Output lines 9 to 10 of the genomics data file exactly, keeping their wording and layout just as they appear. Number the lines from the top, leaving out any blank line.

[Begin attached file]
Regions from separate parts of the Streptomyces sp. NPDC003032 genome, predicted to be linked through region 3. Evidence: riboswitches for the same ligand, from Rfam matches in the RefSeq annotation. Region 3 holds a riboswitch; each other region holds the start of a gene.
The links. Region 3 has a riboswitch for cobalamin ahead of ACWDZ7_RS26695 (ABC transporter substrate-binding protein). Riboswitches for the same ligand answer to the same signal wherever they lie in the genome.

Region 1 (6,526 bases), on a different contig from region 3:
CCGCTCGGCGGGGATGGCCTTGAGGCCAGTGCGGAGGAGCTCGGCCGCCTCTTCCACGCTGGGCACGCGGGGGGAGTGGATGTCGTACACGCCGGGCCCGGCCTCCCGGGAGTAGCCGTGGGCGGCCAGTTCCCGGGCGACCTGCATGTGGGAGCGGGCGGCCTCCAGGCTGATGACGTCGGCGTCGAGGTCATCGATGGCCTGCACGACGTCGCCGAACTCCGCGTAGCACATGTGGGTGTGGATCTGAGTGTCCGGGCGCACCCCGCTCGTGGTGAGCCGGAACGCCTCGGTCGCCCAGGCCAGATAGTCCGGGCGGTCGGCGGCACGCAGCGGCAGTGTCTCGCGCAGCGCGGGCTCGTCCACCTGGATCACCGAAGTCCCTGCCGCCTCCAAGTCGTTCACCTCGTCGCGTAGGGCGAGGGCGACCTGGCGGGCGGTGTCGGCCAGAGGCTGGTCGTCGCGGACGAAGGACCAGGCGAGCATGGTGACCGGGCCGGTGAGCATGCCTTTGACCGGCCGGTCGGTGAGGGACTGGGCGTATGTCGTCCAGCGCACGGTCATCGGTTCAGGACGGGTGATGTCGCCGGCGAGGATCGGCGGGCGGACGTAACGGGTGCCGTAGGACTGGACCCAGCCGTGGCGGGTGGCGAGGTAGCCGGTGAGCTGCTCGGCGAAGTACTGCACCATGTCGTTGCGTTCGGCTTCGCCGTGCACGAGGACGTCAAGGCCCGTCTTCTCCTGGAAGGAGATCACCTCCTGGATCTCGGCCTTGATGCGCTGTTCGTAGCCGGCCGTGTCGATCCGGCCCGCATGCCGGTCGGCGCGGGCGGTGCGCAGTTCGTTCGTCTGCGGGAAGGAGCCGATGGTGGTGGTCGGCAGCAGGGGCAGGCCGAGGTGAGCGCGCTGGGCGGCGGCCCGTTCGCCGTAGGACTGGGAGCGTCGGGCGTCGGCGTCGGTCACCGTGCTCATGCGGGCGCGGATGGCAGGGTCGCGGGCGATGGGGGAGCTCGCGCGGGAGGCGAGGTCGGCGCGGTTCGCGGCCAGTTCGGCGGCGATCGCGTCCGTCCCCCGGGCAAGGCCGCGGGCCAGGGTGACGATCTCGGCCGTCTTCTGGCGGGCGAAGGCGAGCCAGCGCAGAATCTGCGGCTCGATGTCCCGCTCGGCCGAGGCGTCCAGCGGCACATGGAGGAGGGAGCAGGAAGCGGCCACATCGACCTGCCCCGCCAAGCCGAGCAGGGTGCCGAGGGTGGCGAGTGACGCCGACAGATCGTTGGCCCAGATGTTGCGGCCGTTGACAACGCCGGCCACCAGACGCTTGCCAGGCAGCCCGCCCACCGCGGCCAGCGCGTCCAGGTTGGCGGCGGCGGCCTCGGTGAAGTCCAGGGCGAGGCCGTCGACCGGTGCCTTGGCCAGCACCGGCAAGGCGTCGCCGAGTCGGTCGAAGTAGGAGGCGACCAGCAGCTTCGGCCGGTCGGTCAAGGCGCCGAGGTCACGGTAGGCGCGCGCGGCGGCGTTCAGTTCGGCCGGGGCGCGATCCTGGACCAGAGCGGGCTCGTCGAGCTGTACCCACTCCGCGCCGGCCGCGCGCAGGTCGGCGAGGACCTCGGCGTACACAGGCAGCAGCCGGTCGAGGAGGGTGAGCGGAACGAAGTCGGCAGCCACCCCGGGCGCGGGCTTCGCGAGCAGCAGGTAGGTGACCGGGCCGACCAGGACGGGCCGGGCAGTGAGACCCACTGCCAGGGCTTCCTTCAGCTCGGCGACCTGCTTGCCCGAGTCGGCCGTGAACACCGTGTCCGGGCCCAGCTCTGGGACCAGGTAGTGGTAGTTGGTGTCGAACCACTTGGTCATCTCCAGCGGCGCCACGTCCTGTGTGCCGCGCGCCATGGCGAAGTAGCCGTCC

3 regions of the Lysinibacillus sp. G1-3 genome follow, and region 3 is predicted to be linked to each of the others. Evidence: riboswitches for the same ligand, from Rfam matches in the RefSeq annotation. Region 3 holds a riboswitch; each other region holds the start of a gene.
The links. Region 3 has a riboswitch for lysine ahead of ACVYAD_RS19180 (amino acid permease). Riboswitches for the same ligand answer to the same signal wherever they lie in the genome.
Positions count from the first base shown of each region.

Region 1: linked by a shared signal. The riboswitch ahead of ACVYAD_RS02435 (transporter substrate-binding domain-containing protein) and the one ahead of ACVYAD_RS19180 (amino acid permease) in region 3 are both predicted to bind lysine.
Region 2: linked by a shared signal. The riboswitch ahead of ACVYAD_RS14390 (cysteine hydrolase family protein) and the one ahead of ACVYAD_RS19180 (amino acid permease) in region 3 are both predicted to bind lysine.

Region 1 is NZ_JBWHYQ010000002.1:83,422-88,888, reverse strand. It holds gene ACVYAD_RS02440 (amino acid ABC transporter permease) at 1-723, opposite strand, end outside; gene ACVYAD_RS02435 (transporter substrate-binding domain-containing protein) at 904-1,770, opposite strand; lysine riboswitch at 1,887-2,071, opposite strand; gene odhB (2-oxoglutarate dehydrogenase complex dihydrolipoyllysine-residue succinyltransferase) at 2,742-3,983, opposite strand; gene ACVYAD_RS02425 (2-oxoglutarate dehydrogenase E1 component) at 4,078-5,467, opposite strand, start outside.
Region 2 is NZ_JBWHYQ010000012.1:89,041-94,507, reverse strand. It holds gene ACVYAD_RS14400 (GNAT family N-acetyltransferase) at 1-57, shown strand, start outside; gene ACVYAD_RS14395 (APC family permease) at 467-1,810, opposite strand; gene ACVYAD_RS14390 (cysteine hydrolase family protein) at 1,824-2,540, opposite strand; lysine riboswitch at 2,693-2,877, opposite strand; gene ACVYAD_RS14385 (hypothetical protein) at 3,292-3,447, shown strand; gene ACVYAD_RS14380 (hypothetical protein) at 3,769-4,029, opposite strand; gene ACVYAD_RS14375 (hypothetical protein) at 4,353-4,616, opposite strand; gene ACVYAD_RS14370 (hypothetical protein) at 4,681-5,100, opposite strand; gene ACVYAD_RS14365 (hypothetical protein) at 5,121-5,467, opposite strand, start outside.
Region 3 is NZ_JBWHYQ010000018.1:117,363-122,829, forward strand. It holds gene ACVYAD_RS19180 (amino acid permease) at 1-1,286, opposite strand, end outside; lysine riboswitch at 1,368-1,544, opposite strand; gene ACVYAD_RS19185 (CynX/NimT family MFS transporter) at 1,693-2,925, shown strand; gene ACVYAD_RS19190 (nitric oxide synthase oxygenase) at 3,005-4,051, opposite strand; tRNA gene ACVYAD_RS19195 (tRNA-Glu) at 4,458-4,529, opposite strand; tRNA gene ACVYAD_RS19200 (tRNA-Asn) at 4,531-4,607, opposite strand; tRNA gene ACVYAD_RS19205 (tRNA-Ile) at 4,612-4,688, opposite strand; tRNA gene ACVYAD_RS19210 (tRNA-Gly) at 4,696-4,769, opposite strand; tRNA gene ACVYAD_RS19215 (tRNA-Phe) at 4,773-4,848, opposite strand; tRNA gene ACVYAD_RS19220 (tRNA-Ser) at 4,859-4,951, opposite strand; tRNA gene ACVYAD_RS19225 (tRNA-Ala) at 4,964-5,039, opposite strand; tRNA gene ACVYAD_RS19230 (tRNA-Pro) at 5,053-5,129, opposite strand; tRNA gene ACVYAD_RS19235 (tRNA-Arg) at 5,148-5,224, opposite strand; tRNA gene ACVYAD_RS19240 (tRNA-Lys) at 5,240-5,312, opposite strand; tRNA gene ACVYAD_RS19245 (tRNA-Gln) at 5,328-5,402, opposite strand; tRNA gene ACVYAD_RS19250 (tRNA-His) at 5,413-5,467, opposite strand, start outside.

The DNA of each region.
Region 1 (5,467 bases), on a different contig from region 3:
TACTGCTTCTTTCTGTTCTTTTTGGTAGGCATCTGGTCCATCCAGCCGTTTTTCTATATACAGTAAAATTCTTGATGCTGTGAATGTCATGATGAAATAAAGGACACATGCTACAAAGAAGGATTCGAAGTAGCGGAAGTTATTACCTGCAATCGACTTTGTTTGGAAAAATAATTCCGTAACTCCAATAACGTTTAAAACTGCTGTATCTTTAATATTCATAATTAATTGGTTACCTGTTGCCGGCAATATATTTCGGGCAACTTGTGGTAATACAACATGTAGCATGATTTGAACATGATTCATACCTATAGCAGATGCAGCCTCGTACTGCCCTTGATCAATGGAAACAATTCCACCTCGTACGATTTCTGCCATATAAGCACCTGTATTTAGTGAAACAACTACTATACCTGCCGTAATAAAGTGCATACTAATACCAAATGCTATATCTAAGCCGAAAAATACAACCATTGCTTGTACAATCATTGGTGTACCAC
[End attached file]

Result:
Region 2: linked by a shared signal. The riboswitch ahead of ACVYAD_RS14390 (cysteine hydrolase family protein) and the one ahead of ACVYAD_RS19180 (amino acid permease) in region 3 are both predicted to bind lysine.

Region 1 is NZ_JBWHYQ010000002.1:83,422-88,888, reverse strand. It holds gene ACVYAD_RS02440 (amino acid ABC transporter permease) at 1-723, opposite strand, end outside; gene ACVYAD_RS02435 (transporter substrate-binding domain-containing protein) at 904-1,770, opposite strand; lysine riboswitch at 1,887-2,071, opposite strand; gene odhB (2-oxoglutarate dehydrogenase complex dihydrolipoyllysine-residue succinyltransferase) at 2,742-3,983, opposite strand; gene ACVYAD_RS02425 (2-oxoglutarate dehydrogenase E1 component) at 4,078-5,467, opposite strand, start outside.